It’s hard to watch this clip of all 51 Miss USA contestants answering the question of whether or not evolution should be taught in schools and not cringe or get angry as an American.
Forewarned, be thee, say we.
Only two out of the 51 participants “unequivocally support” the teaching of evolution. Most of the contestants hedge their bets, and even some of the contestants favor the teaching of creationism or Christianity over that of evolution.
For those that support science, or believe that teaching evolution isn’t necessarily at odds with religion, or that teaching science and religion are equally important, this video is pretty difficult to stomach.
It’s hard to say if Alyssa Campanella, aka Miss California, who ultimately took home the title did so because the self-proclaimed science and history geek so thoroughly advocated for the teaching of evolution. Then again, so did Miss Massachusetts and look where that got her.
Kentucky’s Kia Ben-et Hampton, however, did her state’s Creation Museum proud by firmly rejecting evolution in schools. Believing that “scientists have their different theories,” she said, “I don’t believe it’s a good topic for school subjects. At all.” While Alaska’s Jessica Chuckran, Mississippi’s Keeley Patterson and West Virginia’s Whitney Veach at least thought evolution should be taught as “a theory” alongside religion, Alabama’s Madeline Mitchell simply declared, “I do not believe in evolution, I do not believe it should be taught in schools, and I would not encourage it.”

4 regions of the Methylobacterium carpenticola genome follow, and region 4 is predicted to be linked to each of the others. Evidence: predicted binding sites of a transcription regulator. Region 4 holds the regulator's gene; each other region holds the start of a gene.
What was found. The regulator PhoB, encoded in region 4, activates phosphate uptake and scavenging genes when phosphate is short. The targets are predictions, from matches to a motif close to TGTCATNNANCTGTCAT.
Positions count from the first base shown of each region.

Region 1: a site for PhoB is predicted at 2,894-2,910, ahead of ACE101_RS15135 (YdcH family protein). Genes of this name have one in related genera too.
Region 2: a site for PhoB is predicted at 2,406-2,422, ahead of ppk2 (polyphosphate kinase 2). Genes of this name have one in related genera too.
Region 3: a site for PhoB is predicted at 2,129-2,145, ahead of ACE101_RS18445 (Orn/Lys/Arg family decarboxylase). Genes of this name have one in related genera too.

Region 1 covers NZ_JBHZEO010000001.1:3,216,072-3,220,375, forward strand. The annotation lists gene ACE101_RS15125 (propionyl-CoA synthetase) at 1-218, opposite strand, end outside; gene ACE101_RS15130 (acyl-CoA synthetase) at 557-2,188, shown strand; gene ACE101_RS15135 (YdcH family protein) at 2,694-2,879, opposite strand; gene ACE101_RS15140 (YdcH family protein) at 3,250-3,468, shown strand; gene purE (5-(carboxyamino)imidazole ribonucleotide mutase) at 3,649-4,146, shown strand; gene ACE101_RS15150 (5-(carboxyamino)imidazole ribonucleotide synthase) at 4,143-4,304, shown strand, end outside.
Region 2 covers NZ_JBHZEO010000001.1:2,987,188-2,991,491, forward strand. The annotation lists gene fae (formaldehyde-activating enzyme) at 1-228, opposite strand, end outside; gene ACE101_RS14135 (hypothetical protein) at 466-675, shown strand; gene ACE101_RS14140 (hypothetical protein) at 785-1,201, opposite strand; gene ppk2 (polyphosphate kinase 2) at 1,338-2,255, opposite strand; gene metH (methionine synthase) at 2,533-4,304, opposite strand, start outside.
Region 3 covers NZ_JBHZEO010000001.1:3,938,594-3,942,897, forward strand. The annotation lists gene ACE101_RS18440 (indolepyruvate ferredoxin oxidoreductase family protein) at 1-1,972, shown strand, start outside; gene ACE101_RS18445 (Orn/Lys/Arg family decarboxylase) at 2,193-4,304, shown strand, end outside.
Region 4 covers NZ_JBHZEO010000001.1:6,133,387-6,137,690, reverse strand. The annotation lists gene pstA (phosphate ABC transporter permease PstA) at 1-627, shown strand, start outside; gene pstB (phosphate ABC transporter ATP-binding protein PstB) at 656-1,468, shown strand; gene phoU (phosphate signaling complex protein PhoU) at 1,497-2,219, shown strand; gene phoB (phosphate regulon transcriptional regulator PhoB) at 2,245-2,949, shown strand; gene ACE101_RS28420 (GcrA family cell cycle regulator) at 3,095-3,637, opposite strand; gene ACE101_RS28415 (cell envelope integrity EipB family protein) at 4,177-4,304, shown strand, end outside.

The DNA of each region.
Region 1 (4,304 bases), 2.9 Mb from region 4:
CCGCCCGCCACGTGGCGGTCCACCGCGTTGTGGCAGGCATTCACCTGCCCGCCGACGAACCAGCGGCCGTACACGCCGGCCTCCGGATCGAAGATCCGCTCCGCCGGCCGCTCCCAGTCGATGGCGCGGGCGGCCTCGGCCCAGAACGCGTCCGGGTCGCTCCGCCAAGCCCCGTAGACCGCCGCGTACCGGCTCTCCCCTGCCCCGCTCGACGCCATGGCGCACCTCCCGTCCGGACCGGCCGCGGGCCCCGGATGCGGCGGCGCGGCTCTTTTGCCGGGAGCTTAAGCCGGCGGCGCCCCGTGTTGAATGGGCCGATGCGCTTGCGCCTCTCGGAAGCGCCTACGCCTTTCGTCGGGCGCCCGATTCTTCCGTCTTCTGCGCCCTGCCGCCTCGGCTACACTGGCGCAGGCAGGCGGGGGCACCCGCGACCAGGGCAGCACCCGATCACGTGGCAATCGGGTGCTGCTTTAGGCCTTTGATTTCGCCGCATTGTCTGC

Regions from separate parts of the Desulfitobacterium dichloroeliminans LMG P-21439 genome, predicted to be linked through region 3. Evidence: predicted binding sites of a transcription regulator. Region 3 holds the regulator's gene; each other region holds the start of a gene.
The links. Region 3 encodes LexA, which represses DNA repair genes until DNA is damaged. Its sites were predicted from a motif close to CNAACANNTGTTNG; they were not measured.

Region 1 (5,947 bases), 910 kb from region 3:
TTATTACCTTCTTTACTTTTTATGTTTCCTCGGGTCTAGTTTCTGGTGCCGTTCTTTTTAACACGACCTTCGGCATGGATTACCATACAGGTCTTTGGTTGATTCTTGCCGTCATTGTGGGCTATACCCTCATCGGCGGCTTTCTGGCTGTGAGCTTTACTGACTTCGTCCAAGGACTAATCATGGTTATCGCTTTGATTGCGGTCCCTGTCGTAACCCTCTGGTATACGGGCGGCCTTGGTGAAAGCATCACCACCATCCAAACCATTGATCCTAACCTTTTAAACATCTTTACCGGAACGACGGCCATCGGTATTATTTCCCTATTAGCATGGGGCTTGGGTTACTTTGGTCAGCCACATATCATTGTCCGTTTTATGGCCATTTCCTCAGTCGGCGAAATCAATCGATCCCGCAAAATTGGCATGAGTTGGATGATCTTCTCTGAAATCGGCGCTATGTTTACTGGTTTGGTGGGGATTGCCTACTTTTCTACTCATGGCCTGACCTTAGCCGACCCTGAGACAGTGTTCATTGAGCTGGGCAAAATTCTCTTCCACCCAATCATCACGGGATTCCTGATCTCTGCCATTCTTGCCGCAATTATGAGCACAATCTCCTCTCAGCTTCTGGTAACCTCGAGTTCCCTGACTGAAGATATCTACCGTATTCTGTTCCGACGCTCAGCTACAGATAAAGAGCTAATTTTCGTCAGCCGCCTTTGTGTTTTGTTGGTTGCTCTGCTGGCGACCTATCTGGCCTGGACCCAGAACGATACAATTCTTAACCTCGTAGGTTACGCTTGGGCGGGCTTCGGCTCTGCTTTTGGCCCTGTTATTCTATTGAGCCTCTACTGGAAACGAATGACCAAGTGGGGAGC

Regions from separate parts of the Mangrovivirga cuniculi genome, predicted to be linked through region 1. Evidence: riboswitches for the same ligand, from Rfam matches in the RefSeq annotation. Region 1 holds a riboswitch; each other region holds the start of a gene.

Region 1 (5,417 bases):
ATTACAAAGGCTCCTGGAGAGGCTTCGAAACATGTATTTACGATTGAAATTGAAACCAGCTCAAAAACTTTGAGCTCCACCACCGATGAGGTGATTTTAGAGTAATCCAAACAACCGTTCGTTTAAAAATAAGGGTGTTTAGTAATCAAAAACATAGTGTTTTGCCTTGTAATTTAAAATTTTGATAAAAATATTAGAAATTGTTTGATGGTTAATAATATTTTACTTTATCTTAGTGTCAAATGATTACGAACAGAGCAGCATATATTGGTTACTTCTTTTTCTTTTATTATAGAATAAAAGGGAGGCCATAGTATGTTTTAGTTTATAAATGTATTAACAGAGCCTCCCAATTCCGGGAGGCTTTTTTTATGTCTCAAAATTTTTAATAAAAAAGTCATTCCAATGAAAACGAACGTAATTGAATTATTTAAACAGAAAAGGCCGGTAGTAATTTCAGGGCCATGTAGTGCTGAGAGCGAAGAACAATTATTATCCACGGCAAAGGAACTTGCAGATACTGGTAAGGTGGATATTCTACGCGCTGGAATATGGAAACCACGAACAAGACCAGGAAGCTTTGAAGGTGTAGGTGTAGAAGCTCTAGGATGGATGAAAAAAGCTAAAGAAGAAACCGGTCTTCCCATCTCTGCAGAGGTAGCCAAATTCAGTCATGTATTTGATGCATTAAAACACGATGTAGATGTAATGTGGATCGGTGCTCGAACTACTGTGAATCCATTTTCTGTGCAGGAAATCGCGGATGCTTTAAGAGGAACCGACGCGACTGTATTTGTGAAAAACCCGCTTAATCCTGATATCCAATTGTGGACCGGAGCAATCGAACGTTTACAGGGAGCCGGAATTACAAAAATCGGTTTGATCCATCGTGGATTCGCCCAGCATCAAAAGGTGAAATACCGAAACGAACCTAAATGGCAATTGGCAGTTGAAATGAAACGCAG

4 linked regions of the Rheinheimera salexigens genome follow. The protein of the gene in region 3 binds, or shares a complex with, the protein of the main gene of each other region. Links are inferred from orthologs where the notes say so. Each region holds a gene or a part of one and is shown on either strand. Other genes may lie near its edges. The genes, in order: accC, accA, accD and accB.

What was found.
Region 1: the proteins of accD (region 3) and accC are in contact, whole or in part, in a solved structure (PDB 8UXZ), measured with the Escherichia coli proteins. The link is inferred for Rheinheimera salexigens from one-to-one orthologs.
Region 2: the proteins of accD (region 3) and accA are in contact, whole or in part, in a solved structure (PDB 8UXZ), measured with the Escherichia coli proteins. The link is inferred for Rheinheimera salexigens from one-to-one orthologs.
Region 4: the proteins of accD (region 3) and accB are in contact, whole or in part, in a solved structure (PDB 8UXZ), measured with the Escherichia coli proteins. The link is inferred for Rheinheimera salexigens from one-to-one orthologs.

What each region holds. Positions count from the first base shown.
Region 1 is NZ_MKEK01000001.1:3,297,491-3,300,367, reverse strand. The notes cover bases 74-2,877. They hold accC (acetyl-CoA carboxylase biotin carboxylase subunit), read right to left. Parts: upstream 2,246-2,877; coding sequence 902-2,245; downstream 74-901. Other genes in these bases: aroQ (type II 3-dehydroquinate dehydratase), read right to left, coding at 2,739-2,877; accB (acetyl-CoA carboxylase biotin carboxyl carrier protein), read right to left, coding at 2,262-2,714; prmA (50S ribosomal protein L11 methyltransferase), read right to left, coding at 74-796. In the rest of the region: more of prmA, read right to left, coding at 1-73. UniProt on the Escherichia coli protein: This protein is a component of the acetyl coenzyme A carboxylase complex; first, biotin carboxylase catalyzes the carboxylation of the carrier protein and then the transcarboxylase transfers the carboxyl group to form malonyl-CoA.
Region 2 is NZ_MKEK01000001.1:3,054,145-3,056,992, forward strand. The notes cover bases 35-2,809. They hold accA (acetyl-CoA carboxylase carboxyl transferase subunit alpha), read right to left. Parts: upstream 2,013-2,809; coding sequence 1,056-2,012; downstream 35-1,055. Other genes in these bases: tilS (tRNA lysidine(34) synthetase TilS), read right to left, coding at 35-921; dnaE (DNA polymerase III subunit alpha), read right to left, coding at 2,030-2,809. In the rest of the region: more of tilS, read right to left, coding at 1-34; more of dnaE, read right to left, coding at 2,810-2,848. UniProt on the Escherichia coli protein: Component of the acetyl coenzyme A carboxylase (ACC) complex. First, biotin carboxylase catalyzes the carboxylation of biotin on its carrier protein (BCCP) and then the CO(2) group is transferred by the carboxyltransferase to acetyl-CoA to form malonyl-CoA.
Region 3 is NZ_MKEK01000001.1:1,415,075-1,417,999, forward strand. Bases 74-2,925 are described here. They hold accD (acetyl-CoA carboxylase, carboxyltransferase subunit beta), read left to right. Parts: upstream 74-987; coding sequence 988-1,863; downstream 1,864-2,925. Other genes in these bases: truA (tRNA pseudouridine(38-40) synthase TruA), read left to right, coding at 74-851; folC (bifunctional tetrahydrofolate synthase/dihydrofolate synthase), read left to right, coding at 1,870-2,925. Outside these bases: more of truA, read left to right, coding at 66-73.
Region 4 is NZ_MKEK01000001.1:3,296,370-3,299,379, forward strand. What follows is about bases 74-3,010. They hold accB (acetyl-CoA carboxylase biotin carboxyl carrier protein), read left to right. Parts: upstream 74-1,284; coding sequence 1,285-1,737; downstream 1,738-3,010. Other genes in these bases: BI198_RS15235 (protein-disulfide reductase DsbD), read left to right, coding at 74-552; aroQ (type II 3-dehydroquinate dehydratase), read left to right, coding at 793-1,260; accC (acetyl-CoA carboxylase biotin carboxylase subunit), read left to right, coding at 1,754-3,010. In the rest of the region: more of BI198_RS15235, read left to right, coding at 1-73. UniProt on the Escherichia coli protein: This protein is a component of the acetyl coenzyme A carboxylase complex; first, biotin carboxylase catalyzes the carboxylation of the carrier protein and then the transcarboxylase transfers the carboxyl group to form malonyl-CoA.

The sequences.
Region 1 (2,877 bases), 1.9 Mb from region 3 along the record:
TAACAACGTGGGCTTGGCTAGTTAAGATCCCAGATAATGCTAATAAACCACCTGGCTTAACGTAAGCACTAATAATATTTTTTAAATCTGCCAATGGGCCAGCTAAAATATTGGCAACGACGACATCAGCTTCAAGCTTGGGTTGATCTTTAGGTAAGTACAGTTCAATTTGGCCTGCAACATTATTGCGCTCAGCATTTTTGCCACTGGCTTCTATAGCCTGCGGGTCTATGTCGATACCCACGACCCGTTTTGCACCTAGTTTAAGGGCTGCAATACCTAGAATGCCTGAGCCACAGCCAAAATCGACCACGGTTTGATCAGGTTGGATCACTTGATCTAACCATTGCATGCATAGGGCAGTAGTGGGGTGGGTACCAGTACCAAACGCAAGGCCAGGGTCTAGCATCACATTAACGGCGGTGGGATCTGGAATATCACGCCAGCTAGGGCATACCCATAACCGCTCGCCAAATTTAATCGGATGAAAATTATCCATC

On a certain level this would feel somehow much worse or more agonizing, or even a bit of a stain on the American empire, until we remember that these are beauty pageant contestants we’re talking about. It would be one thing if this was the state governor’s pageant or the Miss US Senate or somehow involved cultural and government leaders of import.
Still, one wonders how this country hasn’t advanced past the Scopes Monkey Trial.